The oily material may of course comprise a mixture of different oily materials such as, e.g., a mixture of hydrophilic and/or hydrophobic materials.

Other suitable oily materials may be solvents or semi-solid excipients like, e.g. propylene glycol, polyglycolised glycerides including Gelucire 44/14, complex fatty materials of plant origin including theobroma oil, carnauba wax, vegetable oils like e.g. almond oil, coconut oil, corn oil, cottonseed oil, sesame oil, soya oil, olive oil, castor oil, palm kernels oil, peanut oil, rape oil, grape seed oil etc., hydrogenated vegetable oils such as, e.g. hydrogenated peanut oil, hydrogenated palm kernels oil, hydrogenated cottonseed oil, hydrogenated soya oil, hydrogenated castor oil, hydrogenated coconut oil; natural fatty materials of animal origin including beeswax, lanolin, fatty alcohols including cetyl, stearyl, lauric, myristic, palmitic, stearic fatty alcohols; esters including glycerol stearate, glycol stearate, ethyl oleate, isopropyl myristate; liquid interesterified semi-synthetic glycerides including Miglycol 810/812; amide or fatty acid alcolamides including stearamide ethanol, diethanolamide of fatty coconut acids, acetic acid esters of mono and di-glycerides, citric acid esters of mono and di-glycerides, lactic acid esters of mono and diglycerides, mono and di-glycerides, poly-glycerol esters of fatty acids, poly-glycerol poly-ricinoleate, propylene glycol esters of fatty acids, sorbitan monostearates, sorbitan tristearates, sodium stearoyl lactylates, calcium stearoyl lactylates, diacetyl tartaric acid esters of mono and di-glycerides etc.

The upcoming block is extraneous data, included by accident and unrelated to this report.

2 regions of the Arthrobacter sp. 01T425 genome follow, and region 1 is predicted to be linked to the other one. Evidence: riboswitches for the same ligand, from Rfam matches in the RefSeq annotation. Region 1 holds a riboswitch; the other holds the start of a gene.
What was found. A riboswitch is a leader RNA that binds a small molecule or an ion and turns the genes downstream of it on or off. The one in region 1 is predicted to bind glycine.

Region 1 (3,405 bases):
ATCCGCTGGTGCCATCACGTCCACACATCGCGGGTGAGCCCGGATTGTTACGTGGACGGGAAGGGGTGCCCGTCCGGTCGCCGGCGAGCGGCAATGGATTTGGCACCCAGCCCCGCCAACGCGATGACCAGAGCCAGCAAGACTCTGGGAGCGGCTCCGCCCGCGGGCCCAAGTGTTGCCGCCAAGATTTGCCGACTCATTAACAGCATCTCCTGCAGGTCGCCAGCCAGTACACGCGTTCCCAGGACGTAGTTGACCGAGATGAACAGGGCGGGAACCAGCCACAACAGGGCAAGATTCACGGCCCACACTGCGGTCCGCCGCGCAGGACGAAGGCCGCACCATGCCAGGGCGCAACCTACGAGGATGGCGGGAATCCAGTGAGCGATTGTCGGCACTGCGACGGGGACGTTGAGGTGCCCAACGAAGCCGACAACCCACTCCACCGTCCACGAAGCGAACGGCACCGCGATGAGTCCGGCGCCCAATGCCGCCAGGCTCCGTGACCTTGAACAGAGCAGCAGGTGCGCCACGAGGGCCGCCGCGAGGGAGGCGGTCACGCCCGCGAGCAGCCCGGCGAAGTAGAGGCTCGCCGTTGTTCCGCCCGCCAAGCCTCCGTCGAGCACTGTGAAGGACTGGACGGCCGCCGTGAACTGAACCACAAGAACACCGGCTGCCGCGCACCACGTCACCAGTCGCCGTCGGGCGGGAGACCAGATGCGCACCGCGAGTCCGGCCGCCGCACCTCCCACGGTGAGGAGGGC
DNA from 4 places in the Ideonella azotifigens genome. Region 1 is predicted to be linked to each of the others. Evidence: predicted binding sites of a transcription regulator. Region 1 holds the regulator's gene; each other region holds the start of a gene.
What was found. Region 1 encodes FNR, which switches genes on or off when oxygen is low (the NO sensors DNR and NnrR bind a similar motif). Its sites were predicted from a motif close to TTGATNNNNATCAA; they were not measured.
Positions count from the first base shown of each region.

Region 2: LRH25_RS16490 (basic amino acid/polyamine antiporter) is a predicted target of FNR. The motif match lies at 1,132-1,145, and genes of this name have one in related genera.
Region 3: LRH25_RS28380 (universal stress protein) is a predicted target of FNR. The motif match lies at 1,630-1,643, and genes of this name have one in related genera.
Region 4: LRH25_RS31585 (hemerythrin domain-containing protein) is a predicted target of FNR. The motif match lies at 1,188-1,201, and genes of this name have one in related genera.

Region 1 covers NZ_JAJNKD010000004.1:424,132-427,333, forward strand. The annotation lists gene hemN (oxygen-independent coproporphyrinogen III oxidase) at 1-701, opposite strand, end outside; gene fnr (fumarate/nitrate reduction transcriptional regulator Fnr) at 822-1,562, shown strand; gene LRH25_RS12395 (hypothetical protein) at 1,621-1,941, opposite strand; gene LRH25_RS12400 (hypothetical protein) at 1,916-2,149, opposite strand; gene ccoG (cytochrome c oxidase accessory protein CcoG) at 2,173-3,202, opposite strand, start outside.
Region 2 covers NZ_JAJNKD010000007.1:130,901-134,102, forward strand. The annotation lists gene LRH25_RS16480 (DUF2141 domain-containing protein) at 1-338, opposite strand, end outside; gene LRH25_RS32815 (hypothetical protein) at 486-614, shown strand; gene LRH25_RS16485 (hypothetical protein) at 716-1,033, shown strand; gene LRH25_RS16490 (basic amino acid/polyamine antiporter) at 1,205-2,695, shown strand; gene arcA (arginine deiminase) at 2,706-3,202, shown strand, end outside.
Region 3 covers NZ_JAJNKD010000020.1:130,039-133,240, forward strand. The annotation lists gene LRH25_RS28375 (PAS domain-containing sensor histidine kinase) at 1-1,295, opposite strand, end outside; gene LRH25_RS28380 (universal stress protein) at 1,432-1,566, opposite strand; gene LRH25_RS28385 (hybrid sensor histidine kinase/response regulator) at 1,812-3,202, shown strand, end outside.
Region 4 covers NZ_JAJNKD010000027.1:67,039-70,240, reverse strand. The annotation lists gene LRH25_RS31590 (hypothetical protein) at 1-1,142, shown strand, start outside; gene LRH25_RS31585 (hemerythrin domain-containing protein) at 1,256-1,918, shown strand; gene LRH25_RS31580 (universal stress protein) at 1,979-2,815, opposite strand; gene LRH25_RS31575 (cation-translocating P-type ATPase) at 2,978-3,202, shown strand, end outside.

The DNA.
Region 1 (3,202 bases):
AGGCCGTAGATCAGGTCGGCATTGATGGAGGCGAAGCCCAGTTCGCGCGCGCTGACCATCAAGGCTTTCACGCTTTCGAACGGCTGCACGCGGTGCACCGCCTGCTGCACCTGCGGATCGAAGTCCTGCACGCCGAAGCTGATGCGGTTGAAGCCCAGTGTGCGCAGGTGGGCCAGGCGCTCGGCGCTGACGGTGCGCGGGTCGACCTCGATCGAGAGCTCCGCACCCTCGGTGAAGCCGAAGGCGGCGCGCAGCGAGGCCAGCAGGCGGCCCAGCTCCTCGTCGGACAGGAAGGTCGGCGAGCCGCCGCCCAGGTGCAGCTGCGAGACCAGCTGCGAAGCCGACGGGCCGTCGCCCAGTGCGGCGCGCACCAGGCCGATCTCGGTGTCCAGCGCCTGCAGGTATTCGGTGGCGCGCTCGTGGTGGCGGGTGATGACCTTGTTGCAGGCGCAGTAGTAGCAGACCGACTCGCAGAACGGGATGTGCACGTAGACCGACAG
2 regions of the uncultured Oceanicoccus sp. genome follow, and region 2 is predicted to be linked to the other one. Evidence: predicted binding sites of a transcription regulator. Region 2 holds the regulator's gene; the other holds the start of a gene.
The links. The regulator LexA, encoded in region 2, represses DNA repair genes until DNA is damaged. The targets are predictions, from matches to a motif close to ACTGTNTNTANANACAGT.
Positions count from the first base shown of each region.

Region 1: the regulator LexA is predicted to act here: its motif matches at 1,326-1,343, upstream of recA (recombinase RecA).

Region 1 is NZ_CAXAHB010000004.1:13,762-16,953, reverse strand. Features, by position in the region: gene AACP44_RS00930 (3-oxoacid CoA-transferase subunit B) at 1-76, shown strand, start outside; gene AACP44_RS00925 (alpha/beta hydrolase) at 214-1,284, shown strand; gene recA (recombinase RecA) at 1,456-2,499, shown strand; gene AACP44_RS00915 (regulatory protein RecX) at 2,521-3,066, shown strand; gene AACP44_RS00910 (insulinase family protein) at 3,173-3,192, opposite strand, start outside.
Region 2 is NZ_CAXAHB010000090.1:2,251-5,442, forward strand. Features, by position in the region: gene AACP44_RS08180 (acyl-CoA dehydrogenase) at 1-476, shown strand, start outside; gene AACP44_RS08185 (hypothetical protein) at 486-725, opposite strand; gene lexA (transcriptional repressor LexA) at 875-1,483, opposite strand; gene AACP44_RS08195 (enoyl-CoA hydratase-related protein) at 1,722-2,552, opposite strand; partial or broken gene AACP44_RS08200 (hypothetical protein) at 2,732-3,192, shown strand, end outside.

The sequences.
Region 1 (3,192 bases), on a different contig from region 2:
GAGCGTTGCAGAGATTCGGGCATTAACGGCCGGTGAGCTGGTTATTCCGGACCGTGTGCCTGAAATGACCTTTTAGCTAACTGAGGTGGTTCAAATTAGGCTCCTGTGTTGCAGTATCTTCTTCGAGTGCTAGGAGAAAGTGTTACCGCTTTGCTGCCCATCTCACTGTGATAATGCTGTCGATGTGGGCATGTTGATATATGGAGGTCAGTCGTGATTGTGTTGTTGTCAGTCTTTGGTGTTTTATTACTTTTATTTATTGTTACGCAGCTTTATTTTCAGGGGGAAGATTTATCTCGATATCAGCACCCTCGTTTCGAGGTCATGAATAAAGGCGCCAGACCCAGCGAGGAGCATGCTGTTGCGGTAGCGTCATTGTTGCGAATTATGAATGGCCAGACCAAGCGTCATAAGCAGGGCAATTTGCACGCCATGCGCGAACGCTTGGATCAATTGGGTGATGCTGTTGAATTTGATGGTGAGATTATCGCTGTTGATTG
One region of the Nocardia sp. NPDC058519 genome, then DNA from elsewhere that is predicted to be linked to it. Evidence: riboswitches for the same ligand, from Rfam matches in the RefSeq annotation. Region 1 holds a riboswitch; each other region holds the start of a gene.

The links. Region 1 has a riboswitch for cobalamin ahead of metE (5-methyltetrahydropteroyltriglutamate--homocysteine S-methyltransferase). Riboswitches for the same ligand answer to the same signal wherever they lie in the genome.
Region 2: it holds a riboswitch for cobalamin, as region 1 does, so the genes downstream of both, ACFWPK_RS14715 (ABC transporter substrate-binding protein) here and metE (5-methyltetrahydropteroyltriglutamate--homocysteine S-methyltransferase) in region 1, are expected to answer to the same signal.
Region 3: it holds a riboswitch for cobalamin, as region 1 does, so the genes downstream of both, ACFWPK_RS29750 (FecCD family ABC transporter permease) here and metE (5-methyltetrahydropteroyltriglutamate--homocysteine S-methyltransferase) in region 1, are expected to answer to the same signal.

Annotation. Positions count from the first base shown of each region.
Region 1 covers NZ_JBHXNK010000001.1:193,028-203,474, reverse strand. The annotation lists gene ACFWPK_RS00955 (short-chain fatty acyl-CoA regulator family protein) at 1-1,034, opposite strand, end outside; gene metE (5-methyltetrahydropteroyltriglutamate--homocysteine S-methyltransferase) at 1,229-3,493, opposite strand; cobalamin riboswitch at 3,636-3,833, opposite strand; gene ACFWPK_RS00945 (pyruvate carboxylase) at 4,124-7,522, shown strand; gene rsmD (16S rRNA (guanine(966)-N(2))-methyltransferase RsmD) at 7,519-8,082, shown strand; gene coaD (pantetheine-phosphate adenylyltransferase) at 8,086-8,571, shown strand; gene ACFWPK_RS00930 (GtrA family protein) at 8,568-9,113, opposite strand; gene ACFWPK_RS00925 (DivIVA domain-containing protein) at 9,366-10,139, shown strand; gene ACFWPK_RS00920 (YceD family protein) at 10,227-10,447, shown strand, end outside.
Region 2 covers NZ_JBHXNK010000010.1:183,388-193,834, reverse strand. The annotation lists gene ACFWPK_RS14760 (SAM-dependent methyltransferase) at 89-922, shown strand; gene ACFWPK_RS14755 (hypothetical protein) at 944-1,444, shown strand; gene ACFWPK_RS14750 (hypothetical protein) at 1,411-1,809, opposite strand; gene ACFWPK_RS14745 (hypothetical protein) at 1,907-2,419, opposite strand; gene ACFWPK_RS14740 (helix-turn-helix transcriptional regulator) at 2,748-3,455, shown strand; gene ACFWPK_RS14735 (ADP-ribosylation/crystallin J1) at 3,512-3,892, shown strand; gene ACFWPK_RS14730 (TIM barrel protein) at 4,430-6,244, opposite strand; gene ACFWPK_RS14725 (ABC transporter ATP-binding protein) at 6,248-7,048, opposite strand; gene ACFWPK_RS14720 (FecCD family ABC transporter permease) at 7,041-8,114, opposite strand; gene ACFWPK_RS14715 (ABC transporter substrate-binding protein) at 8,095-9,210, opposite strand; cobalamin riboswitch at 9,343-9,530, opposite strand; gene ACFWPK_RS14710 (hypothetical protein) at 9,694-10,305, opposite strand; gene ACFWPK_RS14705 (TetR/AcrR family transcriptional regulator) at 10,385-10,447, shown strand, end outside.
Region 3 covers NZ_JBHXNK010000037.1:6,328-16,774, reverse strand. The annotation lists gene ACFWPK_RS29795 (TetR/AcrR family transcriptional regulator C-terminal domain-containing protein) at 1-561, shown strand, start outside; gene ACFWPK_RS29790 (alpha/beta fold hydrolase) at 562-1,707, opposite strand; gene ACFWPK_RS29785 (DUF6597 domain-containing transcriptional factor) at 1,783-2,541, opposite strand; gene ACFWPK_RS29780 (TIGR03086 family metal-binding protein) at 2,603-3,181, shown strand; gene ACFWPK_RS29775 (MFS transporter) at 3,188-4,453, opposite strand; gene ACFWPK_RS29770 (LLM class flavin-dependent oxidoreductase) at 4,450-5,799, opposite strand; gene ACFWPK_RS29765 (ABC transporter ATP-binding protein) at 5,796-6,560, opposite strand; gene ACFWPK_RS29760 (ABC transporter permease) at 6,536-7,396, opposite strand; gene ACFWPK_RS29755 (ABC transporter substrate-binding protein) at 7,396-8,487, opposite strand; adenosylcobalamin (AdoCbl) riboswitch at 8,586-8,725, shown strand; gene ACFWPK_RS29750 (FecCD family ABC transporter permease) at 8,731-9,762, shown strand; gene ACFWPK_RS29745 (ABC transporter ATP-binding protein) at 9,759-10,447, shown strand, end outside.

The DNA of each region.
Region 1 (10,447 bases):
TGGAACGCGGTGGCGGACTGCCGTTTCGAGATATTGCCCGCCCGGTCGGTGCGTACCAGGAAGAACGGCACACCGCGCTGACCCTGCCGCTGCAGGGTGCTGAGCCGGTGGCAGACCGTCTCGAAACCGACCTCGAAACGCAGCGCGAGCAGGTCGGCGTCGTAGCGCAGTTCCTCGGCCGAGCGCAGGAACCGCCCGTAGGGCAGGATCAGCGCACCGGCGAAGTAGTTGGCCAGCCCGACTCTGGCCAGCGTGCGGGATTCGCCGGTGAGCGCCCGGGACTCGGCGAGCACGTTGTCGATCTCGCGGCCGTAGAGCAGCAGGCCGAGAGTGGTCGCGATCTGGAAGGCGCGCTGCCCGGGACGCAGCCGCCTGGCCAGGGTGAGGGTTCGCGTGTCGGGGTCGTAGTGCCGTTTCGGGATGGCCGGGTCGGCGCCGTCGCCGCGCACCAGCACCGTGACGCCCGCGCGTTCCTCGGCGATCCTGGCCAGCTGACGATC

Normally, a pharmaceutical composition or a solid dosage form according to the invention has a concentration of the oily material in the composition of about 5% W/W or more such as, e.g., about 10% w/w or more, about 15% w/w or more, about 20% w/w or more, about 25% w/w or more, about 30% w/w or more, about 35% w/w or more, about 40% w/w or more, about 45% w/w or more, about 50 w/w or more, about 55% w/w or more, about 60% w/w or more, about 65% w/w or more, about 70% w/w or more, about 75% w/w or more, about 80% w/w or more, about 85% w/w or more, about 90% w/w or more or about 95% w/w or more.